So I’m looking at what we might need to do to restart local parties, and how we might promote our events in a post-pandemic community where people are afraid of gathering in groups. I’ve learnt a lot from talking to Christchurch organisers about how they dealt with fear after the earthquakes.
    This is changing so quickly, and the panicked tone of a lot of online talk from the US and European dance world is making me feel a bit antsy, and I can see it affecting the Australian dancers, too, so I’m also limiting what and how much I read online. Official, reliable sources only for me.
    Whatever you plan to do, it’s worth planning those public responses before you have to give them, so you’re not emailing and FB commenting in real time (ie in stress time).

    Sharon and I met last Wednesday (9 March) to discuss this issue. We decided to cancel Jazz BANG. We also discussed things we could do to foster the local scene.
    Today I put our plan to cancel into motion, sending off emails, etc.

    I noticed that some of the content in our email copy had to be rewritten because things had changed so much in the past week. Last week we thought we could continue to run local dances each week. This week we have no classes or parties running in our businesses for the foreseeable future.

    To actually put the cancellation into action, we had quite a long to-do list. It’s taken us a week of hard work (including international phone calls with teachers) to get to this point. But so much has changed in a week, we’ve had to rework some of the plans we made a few days ago. And it has been stressful, miserable work. Sending out these emails today has made me cry. And I’m not a big cryer. All our hard work, all the things we had planned, all the new stuff we were going to do.

    But then, the thought of contributing to the spread of the disease is what decided us: I can’t bear the thought of making this situation worse. Of sending friends and loved ones home sick, to spread the illness through their own families and communities.

    So please start looking at your cancellation plans now. If the international example is anything to go by, we will be locked down for many months. China is still locked down after two months, and their response has been better than Australia’s.
    I’m finding this stressful and just heart breaking. All that hard work gone. All those artists out of work. Our businesses imperilled. Please reach out to your friends for a bit of hand holding and affection before you think you need it.

This totally sucks.

We had almost sold out of passes. We had some truly epic things planned with live music and performances. We had wonderful teachers booked. The band and DJ line up was fresh and exciting. We’d spend thousands of dollars already. But the thought of sending our friends home with an infection is even worse.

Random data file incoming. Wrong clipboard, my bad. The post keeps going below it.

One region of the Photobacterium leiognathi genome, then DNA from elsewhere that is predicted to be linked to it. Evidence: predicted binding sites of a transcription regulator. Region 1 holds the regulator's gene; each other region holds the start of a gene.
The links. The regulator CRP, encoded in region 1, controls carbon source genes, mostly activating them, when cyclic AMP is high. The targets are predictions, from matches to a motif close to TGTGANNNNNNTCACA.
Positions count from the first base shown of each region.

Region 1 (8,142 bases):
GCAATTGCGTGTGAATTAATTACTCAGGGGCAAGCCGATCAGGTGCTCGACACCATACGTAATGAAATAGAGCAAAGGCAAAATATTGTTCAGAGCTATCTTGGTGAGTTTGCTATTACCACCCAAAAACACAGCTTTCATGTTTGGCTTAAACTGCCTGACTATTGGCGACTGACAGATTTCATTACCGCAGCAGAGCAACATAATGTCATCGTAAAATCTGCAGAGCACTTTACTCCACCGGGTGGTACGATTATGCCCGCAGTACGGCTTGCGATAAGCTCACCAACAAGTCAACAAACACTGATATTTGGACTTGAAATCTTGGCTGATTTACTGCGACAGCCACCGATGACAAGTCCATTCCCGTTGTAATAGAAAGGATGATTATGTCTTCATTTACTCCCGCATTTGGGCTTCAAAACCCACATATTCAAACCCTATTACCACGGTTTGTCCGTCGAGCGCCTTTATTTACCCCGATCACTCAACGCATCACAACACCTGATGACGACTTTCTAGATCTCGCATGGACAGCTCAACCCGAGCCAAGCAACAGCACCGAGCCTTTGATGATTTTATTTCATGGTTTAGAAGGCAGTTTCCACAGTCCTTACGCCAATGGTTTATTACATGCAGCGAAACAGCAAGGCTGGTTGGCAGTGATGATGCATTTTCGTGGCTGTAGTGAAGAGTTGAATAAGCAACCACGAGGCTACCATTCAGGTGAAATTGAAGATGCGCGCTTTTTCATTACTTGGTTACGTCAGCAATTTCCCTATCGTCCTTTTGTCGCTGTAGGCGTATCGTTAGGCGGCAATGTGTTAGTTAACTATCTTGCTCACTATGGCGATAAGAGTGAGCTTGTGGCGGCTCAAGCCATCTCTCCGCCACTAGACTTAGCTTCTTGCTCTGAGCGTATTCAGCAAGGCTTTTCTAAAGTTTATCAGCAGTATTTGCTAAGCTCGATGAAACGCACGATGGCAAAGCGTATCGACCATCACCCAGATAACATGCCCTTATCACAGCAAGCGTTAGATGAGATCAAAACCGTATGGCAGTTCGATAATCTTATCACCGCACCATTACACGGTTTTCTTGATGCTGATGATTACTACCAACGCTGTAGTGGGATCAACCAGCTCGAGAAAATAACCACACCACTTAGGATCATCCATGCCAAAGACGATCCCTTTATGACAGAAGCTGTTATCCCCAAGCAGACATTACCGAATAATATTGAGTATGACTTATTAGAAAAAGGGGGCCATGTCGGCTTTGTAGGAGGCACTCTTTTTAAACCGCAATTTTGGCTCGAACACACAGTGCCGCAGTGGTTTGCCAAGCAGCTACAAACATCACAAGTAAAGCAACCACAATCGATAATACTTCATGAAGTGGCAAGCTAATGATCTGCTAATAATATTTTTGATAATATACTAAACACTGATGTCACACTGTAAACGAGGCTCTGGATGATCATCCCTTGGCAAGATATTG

Hello dear friends,

We’re very sorry to have to write this to you, but we (Sharon and Sam) have decided to cancel Jazz BANG this year, due to the health crisis presented by the COVID-19 virus.

While the Australian government has not banned public gatherings yet, we cannot be sure of the situation in May. We don’t want to risk the health of our volunteers, bands, and guests – our _friends and families_. So we have decided now to protect the health and safety of the people we care about.

What’s been happening behind the scenes?
– It’s become harder to guarantee our international teachers’ access to Australia, as the government restricts entrance to the country and enforce 14 day quarantines.

– We know that transmission of COVID-19 is facilitated by lots of people coming together in big groups and touching each other. We hate the thought of spreading illness ourselves.

– We are concerned that international and interstate guests won’t be able to return home after the event, or will be quarantined when they return. Or even worse, that they will take infection home with them.

– We have already committed a certain amount of our own money to Jazz BANG, but we are at a pivotal point. Cancelling now, we reduce our potential losses. A huge loss in May would make it very difficult to run local parties and classes in the future. So we have decided to focus on protecting the economic sustainability of our local community now.

What does this mean for you?
Registrants:
If you have already registered for a Jazz BANG pass (and we have almost sold out of all passes, even at this early stage), we will begin refunding through Trybooking from Monday 23rd March.
Why the delay? Cancelling a big event takes almost as much work as planning one, and we have a loooong to-do list.

Musicians:
We are bitterly disappointed that we won’t be able to work with you, or to show you off to the dancing world. If you have recordings available for sale, please do send us the details and we will go hard on promoting them.

DJs:
We were looking forward to working with new friends and old. Please keep us in mind for the future when you are planning your calendar. We would love to have you back in Sydney.

Volunteers and staff: